Technologies that could save your life, and why they scare your department to death
|I've worked in and around law enforcement since 1993 when I became a reserve. I started my Company a little less than a year later in 1994. I have learned two things. If you really want to get rich in the law enforcement business, make something that will be installed in all the radio cars or made mandatory for all line personnel. If you don't want to starve to death while you wait a lifetime for this to happen, then make something for SWAT.
Why is this? The first part should be pretty clear. If you make a new product on which you make $100/unit profit and you get it into all the radio cars in just the NYPD, LAPD, and LASD, then you will have enough money to buy a time share in every time zone.
The second part will make sense in a moment, and I hope I don't have to kill too many sacred cows in the process. Simply put, SWAT is acknowledged as a risky profession - more so than law enforcement in general. Therefore, SWAT operators are allowed to try new technologies at a much faster rate because 1) any new technology that saves officers is good and 2) since SWAT is a risky business, there's less added liability for the department to try these new technologies there.
Now, one would think that this model would carry forward into line personnel. Don't hold your breath. You see, there are a couple of major hurdles in issuing new equipment to line personnel. Most young officers may make the mistake of thinking that ballistic vests were always mandatory. In fact, the adoption of something as basic and life saving as ballistic vests took years and internal struggle. In many departments, they were only first accepted as an individual officer purchase. Then they were issued and required to be kept "available." It wasn't until the late 1980's that they became mandatory at some of the largest and most prestigious departments in the country.
You might ask "why the holdup?" Two reasons: First is cost; the second is liability. The cost issue is pretty straightforward. If you are in command of a large department and you are going to issue something like bulletproof vests, you have to give it to all the sworn personnel. Doing it in phases or only issuing a new piece of equipment to the more dangerous regions opens the department up to a host of wrongful death suits should an officer not issued the new technology die from something that the new technology (in this case, bulletproof vests) could have prevented. The liability concern may not be as clear.
In the late 1980's, lawsuits against law enforcement agencies for civil rights violations were growing at an exponential rate. Bulletproof vests had the ability to protect officers from potential harm or death. They also had the ability to embolden law enforcement officers in their pursuit of suspects. There was concern at some departments that this would result in an even greater number of lawsuits resulting from officers searching cars, pursuing suspects (also known as harassing), and causing any other number of public relations/legal problems for the department in question. In some cases, this held up the standardization of vests as mandatory equipment.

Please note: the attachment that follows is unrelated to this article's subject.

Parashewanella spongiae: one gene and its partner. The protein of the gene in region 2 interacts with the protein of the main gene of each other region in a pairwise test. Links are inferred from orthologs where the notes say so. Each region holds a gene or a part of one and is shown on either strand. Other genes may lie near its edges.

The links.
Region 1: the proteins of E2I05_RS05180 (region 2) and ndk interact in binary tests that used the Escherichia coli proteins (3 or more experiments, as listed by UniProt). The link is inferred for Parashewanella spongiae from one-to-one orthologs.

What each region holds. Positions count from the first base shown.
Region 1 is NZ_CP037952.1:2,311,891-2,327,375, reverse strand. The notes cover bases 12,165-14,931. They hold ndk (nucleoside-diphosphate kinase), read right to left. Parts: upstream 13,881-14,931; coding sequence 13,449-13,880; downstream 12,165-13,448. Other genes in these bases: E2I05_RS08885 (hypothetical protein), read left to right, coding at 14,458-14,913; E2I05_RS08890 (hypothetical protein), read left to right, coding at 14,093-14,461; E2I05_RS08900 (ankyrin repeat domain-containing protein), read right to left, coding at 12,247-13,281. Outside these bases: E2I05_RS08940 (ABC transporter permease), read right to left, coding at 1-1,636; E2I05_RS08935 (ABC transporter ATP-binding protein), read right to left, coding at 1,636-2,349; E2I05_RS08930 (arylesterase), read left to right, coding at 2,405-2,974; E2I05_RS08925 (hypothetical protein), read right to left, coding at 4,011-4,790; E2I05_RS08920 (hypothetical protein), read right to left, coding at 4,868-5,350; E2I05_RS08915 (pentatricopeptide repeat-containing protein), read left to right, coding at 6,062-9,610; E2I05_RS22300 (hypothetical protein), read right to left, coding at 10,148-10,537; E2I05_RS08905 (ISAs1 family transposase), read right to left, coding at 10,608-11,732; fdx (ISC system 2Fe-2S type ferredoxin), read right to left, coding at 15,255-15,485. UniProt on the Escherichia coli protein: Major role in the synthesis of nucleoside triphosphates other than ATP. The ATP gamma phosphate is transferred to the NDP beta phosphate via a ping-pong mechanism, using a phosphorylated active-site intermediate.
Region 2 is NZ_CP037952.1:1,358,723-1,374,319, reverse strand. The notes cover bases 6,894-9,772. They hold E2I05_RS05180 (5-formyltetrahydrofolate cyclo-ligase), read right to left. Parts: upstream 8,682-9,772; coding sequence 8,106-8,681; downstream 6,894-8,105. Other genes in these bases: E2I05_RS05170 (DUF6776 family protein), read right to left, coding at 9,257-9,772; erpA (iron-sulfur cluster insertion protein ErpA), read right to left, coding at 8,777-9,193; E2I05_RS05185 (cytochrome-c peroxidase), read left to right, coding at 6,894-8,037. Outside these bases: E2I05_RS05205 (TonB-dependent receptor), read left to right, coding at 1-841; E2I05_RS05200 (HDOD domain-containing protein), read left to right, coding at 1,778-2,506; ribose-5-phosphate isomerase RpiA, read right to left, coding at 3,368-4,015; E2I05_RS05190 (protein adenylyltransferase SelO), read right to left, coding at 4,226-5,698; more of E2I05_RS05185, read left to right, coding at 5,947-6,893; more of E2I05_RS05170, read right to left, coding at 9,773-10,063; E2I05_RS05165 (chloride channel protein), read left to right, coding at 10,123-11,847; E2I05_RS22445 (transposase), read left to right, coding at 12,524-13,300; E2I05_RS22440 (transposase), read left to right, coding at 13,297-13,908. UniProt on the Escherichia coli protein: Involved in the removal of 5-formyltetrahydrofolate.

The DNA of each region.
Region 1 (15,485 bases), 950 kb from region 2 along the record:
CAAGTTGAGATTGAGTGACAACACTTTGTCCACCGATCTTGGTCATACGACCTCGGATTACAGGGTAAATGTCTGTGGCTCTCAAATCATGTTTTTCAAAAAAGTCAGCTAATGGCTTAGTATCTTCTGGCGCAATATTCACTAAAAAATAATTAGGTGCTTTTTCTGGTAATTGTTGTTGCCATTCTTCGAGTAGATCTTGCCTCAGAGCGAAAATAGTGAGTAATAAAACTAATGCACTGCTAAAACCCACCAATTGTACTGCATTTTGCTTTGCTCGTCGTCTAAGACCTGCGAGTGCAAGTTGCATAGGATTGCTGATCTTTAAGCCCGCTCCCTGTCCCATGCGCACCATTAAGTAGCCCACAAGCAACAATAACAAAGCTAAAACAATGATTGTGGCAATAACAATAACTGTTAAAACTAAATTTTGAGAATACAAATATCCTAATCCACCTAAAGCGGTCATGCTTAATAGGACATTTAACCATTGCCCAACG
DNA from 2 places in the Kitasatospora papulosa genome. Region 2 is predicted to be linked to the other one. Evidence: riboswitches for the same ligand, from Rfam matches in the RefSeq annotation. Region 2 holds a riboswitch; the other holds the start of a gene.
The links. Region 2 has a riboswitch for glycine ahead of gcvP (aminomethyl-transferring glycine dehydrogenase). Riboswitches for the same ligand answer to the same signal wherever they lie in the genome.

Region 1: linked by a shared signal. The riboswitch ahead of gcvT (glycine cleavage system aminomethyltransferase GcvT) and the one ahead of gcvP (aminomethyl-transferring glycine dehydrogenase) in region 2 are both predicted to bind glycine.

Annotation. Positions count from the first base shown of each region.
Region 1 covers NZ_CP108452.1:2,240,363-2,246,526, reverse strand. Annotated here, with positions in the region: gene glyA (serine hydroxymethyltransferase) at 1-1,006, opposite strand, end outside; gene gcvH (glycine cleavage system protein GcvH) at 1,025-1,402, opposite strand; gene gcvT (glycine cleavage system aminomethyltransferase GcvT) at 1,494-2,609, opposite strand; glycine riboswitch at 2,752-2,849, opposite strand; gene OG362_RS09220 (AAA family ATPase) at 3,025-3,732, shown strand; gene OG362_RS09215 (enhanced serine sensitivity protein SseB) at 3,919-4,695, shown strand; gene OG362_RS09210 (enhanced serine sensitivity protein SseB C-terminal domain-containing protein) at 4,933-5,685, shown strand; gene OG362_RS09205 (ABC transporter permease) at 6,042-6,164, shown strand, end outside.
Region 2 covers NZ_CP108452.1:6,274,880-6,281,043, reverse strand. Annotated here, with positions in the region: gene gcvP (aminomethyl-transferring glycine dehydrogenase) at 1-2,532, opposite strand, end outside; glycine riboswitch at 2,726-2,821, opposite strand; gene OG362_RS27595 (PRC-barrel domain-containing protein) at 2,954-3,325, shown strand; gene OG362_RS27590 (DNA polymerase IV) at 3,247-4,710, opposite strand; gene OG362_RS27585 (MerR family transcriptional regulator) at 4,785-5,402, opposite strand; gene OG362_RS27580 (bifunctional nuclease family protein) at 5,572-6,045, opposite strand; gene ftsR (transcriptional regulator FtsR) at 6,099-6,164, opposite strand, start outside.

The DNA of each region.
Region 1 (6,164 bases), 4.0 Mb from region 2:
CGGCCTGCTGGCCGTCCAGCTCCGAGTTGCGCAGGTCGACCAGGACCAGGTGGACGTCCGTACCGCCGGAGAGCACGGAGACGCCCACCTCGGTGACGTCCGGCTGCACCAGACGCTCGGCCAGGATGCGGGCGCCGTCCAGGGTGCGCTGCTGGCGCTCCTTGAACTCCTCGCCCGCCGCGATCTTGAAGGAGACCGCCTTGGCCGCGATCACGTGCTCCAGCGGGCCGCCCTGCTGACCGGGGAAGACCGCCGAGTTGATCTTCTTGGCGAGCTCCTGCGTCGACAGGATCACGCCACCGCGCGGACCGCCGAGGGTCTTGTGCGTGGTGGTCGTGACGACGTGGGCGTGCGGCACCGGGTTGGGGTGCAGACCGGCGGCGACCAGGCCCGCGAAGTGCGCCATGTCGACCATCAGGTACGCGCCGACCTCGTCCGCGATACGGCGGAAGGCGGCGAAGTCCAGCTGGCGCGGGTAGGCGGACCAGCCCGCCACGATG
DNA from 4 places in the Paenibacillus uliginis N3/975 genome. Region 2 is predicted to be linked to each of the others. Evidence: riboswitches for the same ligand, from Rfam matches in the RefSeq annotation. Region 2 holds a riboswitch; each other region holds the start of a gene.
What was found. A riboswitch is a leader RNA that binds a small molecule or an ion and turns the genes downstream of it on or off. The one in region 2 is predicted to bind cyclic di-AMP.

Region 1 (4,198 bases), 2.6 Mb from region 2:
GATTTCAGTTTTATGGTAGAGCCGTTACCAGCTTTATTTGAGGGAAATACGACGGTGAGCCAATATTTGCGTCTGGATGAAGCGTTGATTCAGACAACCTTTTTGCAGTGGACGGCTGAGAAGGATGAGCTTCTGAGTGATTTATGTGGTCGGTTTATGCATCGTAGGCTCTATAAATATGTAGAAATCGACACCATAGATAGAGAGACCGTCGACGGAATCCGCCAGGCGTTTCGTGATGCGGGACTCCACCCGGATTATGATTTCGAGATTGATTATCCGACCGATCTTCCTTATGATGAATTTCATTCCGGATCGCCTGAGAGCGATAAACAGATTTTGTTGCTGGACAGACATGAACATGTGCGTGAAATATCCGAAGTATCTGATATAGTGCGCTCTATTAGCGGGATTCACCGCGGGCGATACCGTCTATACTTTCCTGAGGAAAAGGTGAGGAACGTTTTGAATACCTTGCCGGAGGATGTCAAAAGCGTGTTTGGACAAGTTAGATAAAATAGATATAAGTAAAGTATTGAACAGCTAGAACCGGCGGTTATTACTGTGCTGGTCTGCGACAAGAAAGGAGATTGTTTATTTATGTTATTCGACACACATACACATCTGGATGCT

Luckily today vests are mandatory. Then again, other than vests and MDTs, most patrol cars really aren't any more advanced than they were in 1980 in terms of officer safety. Many departments have installed camera systems and should be lauded for doing so; but all this gives you is a video epitaph and better than average odds that whoever kills you will eventually be brought to justice. I'm not just going to lay this on command either. I've been in meetings where new technologies were discussed that would share information on the actions of suspects and officers with other officers.
Generally the reaction is one of ambivalence. For some reason officers are not as inclined as people in other businesses to want to pursue new technology. Sometimes I've seen downright hostility to new ideas. "You're going to share video of my actions? I'm calling the union!" The fact is we've been lucky. Suspects, for the most part, are not any more sophisticated than they were when the guys retiring today were rookies. This is changing. New, more vicious drug cartels are out there, terrorists are out there, gangs are more organized, and the chances of your run-of-the-mill line officer coming up against one of these more-sophisticated adversaries increases by the day.
When you ask the majority of officers what they are missing, the response is training and upgrades to existing technology. There's more money available today for law enforcement than there has ever been. Make sure that you, as the individual officer, as a ranking officer, or even as a private citizen persuade your agency to pursue these monies and the new technologies that they will make available. Yes, a great deal of this new technology will go to SWAT, HRT, Counter-Terror, Narcotics, and any number of other special enforcement divisions, but some of it will make its way into a radio car, and that new technology could some day save the life of a friend of yours, or even your own.
One other thing to consider is how, once we have all this new technology, will it be interlaced with basic POST training rather than being used as a bandaid for pre-existing problems as it is too often used today?
|Back to previous page|